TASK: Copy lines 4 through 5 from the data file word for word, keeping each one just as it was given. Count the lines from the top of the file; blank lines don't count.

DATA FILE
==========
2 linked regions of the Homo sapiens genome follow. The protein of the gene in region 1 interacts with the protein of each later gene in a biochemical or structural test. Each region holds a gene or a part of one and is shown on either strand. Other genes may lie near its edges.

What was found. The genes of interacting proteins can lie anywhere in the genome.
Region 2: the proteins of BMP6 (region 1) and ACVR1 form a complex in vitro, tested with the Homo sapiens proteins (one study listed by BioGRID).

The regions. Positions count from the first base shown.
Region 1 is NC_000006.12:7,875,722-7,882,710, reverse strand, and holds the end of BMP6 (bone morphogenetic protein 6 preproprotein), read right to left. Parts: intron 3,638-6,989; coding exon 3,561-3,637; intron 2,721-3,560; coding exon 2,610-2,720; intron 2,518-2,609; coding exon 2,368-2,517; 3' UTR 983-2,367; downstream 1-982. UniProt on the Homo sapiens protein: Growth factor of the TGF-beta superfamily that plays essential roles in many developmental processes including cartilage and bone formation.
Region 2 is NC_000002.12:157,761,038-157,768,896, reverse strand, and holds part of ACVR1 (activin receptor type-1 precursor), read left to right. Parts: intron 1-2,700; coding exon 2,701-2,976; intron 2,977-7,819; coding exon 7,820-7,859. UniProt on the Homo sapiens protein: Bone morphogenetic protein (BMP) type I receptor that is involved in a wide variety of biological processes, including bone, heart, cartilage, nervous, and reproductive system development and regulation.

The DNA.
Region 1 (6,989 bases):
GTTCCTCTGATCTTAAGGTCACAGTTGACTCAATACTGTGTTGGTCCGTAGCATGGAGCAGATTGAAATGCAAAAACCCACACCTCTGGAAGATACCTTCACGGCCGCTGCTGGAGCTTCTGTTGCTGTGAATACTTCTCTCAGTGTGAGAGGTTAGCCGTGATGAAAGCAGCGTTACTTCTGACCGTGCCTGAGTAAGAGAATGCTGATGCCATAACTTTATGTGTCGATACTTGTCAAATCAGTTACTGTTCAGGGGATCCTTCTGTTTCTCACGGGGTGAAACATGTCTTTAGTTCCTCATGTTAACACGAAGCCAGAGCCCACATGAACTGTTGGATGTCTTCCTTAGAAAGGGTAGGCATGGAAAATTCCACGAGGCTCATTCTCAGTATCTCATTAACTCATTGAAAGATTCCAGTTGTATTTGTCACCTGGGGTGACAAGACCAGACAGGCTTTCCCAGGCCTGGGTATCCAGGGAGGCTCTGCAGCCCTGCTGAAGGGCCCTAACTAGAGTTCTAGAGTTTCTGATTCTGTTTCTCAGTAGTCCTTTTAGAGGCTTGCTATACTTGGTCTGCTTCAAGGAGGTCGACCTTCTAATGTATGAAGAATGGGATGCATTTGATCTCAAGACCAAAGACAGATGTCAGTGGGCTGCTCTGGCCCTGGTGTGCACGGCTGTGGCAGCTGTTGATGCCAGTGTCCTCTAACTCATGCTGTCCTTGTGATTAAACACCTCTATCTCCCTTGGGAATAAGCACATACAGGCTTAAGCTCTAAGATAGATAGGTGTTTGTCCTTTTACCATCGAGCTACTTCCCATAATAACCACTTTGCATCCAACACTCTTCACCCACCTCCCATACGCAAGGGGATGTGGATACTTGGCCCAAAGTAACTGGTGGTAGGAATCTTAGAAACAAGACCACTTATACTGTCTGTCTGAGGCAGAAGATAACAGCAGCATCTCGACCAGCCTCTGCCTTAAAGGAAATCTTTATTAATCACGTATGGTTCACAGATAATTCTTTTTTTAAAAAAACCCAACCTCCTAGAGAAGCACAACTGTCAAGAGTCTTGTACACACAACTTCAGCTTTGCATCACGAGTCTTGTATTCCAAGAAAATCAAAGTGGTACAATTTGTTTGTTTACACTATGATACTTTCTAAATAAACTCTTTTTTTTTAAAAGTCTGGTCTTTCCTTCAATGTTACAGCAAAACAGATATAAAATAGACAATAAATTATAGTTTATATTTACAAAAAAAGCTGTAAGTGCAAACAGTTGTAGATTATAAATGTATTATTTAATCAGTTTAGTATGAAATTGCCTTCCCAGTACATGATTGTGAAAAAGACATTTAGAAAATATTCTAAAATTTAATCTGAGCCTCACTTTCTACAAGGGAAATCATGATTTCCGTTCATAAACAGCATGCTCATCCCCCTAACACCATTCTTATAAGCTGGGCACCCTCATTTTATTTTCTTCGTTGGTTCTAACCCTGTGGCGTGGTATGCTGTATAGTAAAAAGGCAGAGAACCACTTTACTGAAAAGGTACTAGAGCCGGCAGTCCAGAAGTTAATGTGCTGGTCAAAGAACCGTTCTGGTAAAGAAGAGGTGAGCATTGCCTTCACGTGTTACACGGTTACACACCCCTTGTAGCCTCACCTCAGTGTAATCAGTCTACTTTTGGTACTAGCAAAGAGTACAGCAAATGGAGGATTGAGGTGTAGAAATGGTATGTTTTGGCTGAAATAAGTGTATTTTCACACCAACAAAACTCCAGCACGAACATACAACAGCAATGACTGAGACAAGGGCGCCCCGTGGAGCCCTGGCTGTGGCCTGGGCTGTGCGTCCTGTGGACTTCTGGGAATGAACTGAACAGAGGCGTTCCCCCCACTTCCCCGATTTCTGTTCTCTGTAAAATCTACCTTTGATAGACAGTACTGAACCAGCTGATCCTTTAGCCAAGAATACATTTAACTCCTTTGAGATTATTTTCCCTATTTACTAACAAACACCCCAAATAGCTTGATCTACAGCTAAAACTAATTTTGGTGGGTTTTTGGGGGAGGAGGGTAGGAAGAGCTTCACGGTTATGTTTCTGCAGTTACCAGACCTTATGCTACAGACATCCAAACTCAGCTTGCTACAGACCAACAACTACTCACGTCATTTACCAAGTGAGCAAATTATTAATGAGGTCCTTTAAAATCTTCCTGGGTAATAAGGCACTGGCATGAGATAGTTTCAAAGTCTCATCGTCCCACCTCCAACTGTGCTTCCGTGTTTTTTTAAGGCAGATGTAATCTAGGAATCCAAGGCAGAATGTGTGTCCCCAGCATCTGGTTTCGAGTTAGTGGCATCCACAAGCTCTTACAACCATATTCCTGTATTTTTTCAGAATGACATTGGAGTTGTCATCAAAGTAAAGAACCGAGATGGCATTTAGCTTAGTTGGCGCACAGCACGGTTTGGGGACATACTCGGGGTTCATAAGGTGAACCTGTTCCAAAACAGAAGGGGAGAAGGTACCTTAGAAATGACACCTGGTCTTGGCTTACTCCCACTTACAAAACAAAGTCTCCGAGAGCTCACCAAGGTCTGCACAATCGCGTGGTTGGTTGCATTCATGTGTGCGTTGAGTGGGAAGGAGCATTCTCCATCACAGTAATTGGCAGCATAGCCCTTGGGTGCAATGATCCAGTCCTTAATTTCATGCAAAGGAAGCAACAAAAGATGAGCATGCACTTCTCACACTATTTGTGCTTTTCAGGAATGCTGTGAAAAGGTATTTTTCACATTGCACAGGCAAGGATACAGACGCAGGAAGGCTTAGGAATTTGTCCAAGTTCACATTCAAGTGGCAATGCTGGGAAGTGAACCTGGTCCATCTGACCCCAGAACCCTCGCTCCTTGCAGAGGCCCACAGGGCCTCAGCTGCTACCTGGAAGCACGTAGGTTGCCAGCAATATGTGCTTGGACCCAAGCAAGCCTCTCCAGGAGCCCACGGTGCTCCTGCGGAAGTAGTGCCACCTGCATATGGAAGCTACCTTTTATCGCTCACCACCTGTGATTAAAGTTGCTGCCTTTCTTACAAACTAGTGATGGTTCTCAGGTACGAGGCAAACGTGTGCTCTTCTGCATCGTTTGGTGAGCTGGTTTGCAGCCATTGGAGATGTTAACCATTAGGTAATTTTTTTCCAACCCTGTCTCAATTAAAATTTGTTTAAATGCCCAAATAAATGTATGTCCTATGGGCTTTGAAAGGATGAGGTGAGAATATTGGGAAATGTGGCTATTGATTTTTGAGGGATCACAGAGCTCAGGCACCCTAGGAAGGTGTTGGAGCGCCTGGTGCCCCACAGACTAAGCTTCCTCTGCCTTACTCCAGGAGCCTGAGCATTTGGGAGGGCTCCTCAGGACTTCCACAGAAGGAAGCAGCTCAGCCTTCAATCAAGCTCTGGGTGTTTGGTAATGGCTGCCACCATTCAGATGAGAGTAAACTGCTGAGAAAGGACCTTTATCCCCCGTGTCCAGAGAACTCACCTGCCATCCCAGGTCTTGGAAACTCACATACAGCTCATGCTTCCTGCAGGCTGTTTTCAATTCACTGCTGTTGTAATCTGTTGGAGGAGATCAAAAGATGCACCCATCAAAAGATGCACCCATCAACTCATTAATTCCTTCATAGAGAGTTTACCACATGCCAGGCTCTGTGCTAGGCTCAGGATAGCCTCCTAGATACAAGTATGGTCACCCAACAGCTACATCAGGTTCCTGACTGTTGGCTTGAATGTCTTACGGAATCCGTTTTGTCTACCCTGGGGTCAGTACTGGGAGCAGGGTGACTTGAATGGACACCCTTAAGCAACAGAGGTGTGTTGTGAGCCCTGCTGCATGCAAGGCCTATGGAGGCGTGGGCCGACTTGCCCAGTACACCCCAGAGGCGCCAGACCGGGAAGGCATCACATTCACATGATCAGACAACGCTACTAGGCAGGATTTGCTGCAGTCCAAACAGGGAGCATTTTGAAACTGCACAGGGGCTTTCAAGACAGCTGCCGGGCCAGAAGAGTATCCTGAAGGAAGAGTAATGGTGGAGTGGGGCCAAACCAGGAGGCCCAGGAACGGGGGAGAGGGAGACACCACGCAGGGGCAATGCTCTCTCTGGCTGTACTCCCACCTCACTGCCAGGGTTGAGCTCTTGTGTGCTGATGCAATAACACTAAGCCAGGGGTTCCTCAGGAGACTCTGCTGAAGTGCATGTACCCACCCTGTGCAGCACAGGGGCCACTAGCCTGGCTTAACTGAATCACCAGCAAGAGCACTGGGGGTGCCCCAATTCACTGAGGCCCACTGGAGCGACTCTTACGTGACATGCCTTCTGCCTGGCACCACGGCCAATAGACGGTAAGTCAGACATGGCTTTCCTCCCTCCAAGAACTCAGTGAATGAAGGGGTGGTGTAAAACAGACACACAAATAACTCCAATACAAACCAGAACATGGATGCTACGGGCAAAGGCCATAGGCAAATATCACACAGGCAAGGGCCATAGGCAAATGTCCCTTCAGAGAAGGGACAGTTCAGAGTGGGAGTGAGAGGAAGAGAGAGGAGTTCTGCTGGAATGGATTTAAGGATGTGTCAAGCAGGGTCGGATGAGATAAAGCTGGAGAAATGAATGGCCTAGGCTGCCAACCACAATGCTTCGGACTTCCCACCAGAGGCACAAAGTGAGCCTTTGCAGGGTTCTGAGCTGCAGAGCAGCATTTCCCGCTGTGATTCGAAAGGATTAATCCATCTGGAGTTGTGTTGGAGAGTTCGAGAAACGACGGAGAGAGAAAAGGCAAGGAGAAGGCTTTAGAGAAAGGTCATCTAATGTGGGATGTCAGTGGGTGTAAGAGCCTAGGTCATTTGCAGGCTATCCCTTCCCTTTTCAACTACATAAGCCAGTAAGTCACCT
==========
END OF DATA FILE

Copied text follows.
The regions. Positions count from the first base shown.
Region 1 is NC_000006.12:7,875,722-7,882,710, reverse strand, and holds the end of BMP6 (bone morphogenetic protein 6 preproprotein), read right to left. Parts: intron 3,638-6,989; coding exon 3,561-3,637; intron 2,721-3,560; coding exon 2,610-2,720; intron 2,518-2,609; coding exon 2,368-2,517; 3' UTR 983-2,367; downstream 1-982. UniProt on the Homo sapiens protein: Growth factor of the TGF-beta superfamily that plays essential roles in many developmental processes including cartilage and bone formation.